Car Hire Scam 4 – The Upgrade
You arrive at the rental desk only to be told the category you booked is unavailable. But Señor / Señorita is in luck! You can have a bigger, more luxurious car.
This may be a genuine upgrade, but it may also be a scam. Be aware of the following so you don’t get caught out:
- Are you paying for the upgrade? If you’re not happy to pay it, request that you are provided with the category of vehicle that you booked.
- A tank of fuel cost – If you have booked a car where a fuel admin fee is payable or collect full, return empty, the cost of a tank of fuel and the admin fee will increase the larger the car you hire. (All of our prices include a fair fuel policy).
- The amount of the security deposit will increase for larger vehicles.
If the right sized vehicle is not available and the supplier says you must take a larger car, don’t be afraid to give us a call and we’ll try and resolve this for you.
Solution: Double check the vehicle you’re being given.
Car Hire Scam 5 – Extra Insurance Hard Sell
If a supplier in Spain tells you the car hire insurance policy you bought in the UK is not valid, they are incorrect. It doesn’t matter who you bought it from. It’s illegal to sell insurance that isn’t.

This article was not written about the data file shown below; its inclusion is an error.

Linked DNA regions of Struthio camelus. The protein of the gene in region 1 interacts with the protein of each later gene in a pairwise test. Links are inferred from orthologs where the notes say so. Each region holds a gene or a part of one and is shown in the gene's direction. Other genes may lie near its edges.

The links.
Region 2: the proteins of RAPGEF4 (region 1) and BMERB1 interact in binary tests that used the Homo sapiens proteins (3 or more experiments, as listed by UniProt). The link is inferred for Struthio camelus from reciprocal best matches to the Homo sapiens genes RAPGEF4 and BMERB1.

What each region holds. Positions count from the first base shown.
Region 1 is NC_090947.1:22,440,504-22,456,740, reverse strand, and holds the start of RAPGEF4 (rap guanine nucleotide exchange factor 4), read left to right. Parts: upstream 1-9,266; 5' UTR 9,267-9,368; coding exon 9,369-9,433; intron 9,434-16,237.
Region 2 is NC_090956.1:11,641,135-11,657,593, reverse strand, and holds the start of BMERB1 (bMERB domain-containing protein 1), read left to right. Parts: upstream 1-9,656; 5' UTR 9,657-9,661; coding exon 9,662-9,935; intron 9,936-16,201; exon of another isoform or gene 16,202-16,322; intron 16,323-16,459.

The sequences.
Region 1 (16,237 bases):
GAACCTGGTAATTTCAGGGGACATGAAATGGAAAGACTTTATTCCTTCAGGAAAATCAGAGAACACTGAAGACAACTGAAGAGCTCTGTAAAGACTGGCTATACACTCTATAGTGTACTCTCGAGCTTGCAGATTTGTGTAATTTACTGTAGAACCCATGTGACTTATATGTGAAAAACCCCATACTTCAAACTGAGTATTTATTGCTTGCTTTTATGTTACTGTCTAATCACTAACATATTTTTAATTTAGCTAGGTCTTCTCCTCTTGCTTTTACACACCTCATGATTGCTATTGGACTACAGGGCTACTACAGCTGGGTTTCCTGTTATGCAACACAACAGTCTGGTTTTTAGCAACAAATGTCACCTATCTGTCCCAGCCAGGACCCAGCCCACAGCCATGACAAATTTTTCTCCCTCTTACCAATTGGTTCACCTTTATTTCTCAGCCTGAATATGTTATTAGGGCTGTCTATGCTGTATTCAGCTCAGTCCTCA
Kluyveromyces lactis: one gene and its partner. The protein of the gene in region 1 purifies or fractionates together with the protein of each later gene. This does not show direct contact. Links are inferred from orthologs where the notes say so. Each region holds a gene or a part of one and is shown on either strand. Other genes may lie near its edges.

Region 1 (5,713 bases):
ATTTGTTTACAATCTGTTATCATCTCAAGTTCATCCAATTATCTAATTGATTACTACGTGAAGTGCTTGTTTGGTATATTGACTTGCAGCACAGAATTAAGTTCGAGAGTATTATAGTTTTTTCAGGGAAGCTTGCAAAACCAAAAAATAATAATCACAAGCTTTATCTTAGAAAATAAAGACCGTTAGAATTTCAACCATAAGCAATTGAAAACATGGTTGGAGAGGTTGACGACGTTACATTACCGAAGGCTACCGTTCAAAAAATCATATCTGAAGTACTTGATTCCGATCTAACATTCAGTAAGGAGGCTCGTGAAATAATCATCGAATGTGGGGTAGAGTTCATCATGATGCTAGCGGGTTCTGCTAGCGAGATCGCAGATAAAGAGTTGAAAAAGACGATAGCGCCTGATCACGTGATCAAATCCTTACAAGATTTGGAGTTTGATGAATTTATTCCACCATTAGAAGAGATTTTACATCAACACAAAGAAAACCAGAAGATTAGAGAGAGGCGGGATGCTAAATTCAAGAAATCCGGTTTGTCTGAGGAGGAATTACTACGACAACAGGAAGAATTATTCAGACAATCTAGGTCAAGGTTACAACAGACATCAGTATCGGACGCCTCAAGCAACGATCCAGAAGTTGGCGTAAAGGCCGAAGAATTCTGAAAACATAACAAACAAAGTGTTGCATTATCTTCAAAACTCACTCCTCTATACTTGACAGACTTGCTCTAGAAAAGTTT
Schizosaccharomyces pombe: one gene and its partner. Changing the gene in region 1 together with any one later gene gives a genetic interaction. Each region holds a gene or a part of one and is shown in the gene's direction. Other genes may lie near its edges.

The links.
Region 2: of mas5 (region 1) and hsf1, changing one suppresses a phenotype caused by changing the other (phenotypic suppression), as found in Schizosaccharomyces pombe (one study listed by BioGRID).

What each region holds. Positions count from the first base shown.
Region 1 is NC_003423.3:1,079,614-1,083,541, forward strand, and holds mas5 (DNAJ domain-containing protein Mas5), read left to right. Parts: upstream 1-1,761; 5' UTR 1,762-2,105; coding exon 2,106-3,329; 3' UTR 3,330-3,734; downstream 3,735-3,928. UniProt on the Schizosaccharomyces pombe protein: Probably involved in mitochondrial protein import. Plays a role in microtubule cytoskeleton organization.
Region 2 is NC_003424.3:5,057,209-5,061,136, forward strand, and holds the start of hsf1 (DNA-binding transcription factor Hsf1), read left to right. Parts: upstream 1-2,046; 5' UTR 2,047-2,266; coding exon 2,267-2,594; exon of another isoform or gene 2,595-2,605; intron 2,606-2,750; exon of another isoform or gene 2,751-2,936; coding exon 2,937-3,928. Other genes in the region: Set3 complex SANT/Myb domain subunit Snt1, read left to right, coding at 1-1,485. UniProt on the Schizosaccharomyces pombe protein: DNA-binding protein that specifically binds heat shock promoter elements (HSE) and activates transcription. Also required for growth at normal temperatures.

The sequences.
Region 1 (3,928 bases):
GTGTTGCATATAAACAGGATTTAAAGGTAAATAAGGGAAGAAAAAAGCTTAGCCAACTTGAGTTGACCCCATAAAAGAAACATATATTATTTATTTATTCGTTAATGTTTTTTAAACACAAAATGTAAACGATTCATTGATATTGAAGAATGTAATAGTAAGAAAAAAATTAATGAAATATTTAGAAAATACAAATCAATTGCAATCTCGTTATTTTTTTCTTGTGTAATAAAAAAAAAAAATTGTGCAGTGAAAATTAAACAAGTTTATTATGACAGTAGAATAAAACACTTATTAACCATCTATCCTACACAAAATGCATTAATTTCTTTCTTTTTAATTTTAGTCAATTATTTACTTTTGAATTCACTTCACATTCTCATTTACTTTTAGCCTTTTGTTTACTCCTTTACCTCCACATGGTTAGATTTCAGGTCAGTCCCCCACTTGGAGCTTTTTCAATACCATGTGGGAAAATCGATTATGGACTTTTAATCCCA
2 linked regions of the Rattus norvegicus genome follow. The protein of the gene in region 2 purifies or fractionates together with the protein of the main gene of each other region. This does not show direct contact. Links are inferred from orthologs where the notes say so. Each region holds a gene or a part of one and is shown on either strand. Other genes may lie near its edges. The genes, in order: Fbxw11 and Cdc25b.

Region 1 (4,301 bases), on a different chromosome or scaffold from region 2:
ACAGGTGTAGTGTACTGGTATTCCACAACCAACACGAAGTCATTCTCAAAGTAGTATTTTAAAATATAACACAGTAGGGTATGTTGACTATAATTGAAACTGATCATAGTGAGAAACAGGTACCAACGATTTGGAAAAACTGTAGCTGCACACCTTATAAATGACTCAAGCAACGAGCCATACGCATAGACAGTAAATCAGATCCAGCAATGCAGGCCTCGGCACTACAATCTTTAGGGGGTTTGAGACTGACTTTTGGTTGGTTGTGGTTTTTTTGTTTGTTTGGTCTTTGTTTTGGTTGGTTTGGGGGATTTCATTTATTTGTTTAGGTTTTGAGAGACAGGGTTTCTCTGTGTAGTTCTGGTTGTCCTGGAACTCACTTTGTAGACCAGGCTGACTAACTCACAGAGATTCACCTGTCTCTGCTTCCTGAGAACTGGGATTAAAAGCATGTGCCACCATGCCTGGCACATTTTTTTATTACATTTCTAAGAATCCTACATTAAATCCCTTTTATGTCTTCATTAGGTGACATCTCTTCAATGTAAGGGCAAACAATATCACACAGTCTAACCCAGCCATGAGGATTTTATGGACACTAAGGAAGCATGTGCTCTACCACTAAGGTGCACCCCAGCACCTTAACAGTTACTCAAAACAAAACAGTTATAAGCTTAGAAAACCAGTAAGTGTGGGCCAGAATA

On the other hand, the car rental supplier’s own insurance works slightly differently. Taking this out means that if damage occurs (which is covered by their insurance policy) you will not have to pay them any extra. They may opt to authorise a smaller security deposit or sometimes no deposit at all. The only problem is, this comes at a high cost, sometimes up to €20 per rental day!
The most cost-effective solution is to buy top-up insurance when you book your hire car (at the bargain price of £2.50 per rental day!)
Avoid being pushed into buying something you don’t want/need by:
- Understanding the terms and conditions of the rental that you have paid for.
- Checking the insurances you have bought and know what you are covered for.
- Be prepared for the car rental provider to authorise a security deposit upon collection.
Solution: Don’t ever buy two insurance policies that cover the same/ similar things.
Car Hire Scam 6 – Fuel Policy
Whilst the days of the Full-Empty scam are coming to an end, there are some suppliers who still offer it. More important these days is to check if an admin fee is payable or what the charge will be if you’ve not completely topped the tank up.
Solution: Double check the fuel policy before making your booking. Make sure you abide by the terms. Take a photo of the fuel gauge upon collection and return just in case any issues arise.